A matter of thresholds
The reality of spread-spectrum is complicated but let's imagine that the WiFi router and cell phone tower have both allocated 1 Watt to transmit to your phone, and it in turn can transmit 1 Watt back in both cases.
If the WiFi router is 10 meters away and the cell phone tower is 1 km away, then it's possible to imagine a four order of magnitude difference right from the start.
If your makeshift implementation of a Faraday cage is imperfect then the WiFi may work simply because there's so much more signal strength received at both ends.
Imperfect Faraday cage
Why would your implementation of a Faraday cage be imperfect, and why do I keep saying Faraday cage?
Unlike picometer-scale gamma ray photons which macroscopically speaking tend to travel in straight lines until scattering events, the wavelengths here are a few to ten centimeters, so this is a complex RF problem, not a shielding problem. Until you build a continuous and closed conductive surface that completely surrounds the phone, skin depth thinking is incomplete.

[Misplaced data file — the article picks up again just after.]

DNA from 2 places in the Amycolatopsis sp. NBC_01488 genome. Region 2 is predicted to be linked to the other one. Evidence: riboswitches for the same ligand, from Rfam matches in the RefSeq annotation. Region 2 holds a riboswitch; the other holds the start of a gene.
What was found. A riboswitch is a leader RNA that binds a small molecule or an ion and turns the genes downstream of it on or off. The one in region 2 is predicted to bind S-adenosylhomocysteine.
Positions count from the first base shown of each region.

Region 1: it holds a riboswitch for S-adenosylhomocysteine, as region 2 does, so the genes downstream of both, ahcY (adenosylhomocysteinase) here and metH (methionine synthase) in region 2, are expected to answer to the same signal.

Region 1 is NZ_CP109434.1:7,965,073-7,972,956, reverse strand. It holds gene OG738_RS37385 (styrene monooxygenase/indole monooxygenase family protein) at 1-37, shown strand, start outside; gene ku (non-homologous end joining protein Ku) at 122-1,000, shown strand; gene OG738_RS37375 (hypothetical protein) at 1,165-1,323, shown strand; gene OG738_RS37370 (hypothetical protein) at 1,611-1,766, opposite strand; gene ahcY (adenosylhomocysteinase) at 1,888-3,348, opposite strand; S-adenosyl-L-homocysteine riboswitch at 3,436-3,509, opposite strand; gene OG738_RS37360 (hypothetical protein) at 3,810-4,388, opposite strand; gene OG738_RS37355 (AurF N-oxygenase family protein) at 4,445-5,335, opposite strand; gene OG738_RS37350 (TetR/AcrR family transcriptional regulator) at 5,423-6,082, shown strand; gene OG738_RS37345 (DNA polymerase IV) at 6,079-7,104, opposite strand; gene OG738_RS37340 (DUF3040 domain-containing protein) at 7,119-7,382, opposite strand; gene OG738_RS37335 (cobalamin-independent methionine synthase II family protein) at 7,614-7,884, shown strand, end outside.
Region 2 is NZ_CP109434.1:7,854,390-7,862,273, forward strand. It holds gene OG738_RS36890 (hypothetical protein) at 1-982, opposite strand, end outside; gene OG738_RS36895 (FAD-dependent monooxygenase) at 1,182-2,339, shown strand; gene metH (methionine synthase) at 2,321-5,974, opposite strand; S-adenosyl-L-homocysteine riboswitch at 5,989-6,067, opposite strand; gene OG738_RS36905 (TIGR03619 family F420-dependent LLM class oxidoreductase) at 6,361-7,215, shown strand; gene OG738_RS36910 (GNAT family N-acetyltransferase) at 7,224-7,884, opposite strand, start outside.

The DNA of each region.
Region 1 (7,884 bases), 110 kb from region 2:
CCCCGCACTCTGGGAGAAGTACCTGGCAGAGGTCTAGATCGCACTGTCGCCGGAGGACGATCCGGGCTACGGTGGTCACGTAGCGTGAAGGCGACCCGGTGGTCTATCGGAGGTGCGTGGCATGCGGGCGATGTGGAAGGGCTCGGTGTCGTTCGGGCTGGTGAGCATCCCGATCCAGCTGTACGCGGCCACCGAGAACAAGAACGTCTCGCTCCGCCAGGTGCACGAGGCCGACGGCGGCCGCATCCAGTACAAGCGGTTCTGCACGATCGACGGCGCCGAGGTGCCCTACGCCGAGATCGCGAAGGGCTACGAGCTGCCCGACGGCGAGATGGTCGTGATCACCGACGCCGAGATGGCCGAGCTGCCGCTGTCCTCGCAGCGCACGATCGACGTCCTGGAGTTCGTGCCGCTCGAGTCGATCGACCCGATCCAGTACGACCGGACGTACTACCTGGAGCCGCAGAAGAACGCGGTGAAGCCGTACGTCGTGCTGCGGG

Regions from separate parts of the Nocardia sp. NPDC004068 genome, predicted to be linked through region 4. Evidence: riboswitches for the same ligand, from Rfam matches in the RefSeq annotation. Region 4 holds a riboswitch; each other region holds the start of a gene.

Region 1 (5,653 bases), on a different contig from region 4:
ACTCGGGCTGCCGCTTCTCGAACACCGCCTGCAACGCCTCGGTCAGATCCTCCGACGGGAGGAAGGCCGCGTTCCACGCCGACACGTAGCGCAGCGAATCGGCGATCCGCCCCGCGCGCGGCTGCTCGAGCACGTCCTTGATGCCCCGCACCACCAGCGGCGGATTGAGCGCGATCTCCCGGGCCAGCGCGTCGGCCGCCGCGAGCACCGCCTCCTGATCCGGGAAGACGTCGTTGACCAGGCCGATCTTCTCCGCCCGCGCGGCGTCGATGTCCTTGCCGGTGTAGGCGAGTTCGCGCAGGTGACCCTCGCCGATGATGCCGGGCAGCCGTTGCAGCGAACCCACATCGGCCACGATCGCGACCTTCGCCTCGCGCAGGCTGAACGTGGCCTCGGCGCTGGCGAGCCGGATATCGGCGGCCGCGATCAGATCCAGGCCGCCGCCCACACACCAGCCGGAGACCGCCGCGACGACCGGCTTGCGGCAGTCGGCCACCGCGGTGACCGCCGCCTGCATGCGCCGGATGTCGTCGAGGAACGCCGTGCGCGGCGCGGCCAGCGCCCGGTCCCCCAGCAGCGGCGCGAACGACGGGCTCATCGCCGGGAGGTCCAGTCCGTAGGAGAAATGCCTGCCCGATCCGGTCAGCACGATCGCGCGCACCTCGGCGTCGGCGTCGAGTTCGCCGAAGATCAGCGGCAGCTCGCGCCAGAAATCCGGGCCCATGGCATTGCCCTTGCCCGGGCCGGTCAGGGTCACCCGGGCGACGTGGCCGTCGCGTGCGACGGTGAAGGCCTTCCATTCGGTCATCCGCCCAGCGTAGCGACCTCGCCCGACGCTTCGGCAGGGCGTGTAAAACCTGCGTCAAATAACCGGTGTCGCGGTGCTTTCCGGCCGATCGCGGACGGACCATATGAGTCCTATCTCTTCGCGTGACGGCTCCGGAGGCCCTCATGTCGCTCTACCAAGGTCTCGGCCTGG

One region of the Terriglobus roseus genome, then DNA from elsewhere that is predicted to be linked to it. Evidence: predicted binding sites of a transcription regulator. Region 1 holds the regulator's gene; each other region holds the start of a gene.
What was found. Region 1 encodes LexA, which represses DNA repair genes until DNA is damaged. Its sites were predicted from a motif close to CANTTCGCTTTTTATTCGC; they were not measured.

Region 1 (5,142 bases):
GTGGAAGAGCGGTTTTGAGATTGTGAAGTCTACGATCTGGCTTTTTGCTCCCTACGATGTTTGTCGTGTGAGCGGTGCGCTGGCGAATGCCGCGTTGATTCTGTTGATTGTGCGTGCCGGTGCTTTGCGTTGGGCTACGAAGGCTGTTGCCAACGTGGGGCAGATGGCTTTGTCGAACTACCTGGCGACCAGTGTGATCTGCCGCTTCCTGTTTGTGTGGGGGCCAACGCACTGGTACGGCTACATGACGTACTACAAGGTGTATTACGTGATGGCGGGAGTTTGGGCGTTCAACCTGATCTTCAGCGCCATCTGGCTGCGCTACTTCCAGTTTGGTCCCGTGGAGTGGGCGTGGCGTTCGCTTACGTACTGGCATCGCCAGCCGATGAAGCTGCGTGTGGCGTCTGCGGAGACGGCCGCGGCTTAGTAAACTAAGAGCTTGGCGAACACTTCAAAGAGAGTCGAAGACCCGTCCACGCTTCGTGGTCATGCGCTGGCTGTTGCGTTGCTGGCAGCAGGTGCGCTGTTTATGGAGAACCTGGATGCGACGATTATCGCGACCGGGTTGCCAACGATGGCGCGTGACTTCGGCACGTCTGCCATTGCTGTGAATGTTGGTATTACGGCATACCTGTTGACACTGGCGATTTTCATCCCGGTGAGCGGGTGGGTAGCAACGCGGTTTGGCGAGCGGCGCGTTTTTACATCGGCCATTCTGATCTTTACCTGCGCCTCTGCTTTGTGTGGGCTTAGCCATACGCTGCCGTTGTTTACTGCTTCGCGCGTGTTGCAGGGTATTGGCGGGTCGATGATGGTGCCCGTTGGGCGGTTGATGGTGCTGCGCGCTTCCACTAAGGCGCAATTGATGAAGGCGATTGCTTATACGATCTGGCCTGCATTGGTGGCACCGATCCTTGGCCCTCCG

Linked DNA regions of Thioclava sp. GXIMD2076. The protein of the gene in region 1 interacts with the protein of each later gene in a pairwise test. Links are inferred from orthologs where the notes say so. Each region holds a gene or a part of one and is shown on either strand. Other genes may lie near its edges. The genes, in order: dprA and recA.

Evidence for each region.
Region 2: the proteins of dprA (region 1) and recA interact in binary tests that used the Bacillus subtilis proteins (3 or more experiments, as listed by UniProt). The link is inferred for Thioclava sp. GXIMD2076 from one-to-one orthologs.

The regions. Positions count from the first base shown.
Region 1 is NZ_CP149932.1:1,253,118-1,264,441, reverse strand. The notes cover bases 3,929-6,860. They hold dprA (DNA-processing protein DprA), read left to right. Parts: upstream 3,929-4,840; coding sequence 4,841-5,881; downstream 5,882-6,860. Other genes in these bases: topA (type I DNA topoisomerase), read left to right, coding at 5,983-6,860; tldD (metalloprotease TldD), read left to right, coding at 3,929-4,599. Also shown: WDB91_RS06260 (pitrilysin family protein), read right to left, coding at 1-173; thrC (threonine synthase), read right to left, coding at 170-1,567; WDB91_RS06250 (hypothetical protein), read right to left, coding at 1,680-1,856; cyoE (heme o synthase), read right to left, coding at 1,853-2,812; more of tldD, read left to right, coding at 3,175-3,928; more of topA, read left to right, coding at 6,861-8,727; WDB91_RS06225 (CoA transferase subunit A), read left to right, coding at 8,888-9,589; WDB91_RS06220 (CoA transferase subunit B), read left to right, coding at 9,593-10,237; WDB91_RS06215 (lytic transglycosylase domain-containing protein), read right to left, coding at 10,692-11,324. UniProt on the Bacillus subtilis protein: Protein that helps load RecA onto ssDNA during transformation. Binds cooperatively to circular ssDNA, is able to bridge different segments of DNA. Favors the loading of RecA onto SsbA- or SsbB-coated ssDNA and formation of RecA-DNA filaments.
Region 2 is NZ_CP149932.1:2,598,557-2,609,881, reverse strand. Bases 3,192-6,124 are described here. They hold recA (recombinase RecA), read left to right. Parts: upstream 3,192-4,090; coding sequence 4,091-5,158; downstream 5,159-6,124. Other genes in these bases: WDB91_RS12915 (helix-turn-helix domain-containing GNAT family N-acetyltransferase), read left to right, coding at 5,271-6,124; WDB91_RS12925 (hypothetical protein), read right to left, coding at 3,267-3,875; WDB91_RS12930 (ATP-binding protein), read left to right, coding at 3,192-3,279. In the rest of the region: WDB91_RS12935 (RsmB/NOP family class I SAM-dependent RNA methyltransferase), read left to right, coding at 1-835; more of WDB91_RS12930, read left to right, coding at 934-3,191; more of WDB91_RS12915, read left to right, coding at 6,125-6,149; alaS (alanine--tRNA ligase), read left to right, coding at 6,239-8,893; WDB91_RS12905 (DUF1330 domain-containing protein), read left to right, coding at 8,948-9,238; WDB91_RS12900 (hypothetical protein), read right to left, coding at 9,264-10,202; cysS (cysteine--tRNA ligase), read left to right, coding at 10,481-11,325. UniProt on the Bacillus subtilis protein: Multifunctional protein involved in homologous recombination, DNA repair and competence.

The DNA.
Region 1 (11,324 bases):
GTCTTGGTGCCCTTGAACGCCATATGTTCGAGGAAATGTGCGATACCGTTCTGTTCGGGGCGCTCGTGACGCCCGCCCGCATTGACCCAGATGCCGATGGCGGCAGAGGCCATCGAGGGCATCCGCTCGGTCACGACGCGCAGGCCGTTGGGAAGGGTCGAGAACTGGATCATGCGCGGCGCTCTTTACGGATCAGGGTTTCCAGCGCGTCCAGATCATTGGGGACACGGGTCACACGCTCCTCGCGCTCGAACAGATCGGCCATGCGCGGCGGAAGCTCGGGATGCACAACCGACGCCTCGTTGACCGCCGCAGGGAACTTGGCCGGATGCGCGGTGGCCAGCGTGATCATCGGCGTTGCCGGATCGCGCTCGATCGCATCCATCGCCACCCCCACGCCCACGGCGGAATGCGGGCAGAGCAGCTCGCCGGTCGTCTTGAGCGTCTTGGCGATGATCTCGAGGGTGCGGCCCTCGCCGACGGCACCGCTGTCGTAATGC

Aluminum has a native oxide (1, 2), so even though it may be folded over itself, it may not be forming a proper Faraday cage. There may be some points of contact with fairly low resistance, but they would have to be closely spaced, below a small fraction of a wavelength, before they could be considered continuous. They may have an electrical resistance of a fraction of an Ohm, but that's still enough to allow a bit of RF to squeeze through.
Consider trying something that doesn't have such an insulating native oxide. Copper foil or copper flashing, if cleaned of its oxide might work better. The oxide grows more slowly and is not as insulating as alumina.
And if your phone is old, you could consider soldering the foil pouch shut for good measure and dramatic effect, or make a pouch pre-soldered on three sides and alligator-clip it closed.
Ever so slightly related: Wouldn't putting an electronic key inside a small Faraday cage render it completely useless?